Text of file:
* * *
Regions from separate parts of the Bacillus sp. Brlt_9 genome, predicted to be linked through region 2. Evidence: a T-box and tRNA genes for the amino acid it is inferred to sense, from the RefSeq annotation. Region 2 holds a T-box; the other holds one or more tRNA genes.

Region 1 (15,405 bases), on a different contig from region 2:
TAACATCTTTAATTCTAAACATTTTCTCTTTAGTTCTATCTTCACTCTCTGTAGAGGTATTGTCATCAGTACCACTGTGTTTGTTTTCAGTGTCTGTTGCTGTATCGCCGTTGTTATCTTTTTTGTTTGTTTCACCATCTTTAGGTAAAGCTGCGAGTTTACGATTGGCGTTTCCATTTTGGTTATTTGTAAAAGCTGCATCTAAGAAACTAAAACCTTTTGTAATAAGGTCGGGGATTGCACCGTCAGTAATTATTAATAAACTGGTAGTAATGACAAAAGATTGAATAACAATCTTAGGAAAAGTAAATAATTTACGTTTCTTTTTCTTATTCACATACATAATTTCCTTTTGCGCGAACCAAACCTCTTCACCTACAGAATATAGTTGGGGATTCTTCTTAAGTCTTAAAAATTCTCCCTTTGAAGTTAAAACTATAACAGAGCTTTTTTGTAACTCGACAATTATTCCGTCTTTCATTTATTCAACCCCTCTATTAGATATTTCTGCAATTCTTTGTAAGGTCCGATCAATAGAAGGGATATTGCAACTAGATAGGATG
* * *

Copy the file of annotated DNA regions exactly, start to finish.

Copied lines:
Regions from separate parts of the Bacillus sp. Brlt_9 genome, predicted to be linked through region 2. Evidence: a T-box and tRNA genes for the amino acid it is inferred to sense, from the RefSeq annotation. Region 2 holds a T-box; the other holds one or more tRNA genes.

Region 1 (15,405 bases), on a different contig from region 2:
TAACATCTTTAATTCTAAACATTTTCTCTTTAGTTCTATCTTCACTCTCTGTAGAGGTATTGTCATCAGTACCACTGTGTTTGTTTTCAGTGTCTGTTGCTGTATCGCCGTTGTTATCTTTTTTGTTTGTTTCACCATCTTTAGGTAAAGCTGCGAGTTTACGATTGGCGTTTCCATTTTGGTTATTTGTAAAAGCTGCATCTAAGAAACTAAAACCTTTTGTAATAAGGTCGGGGATTGCACCGTCAGTAATTATTAATAAACTGGTAGTAATGACAAAAGATTGAATAACAATCTTAGGAAAAGTAAATAATTTACGTTTCTTTTTCTTATTCACATACATAATTTCCTTTTGCGCGAACCAAACCTCTTCACCTACAGAATATAGTTGGGGATTCTTCTTAAGTCTTAAAAATTCTCCCTTTGAAGTTAAAACTATAACAGAGCTTTTTTGTAACTCGACAATTATTCCGTCTTTCATTTATTCAACCCCTCTATTAGATATTTCTGCAATTCTTTGTAAGGTCCGATCAATAGAAGGGATATTGCAACTAGATAGGATG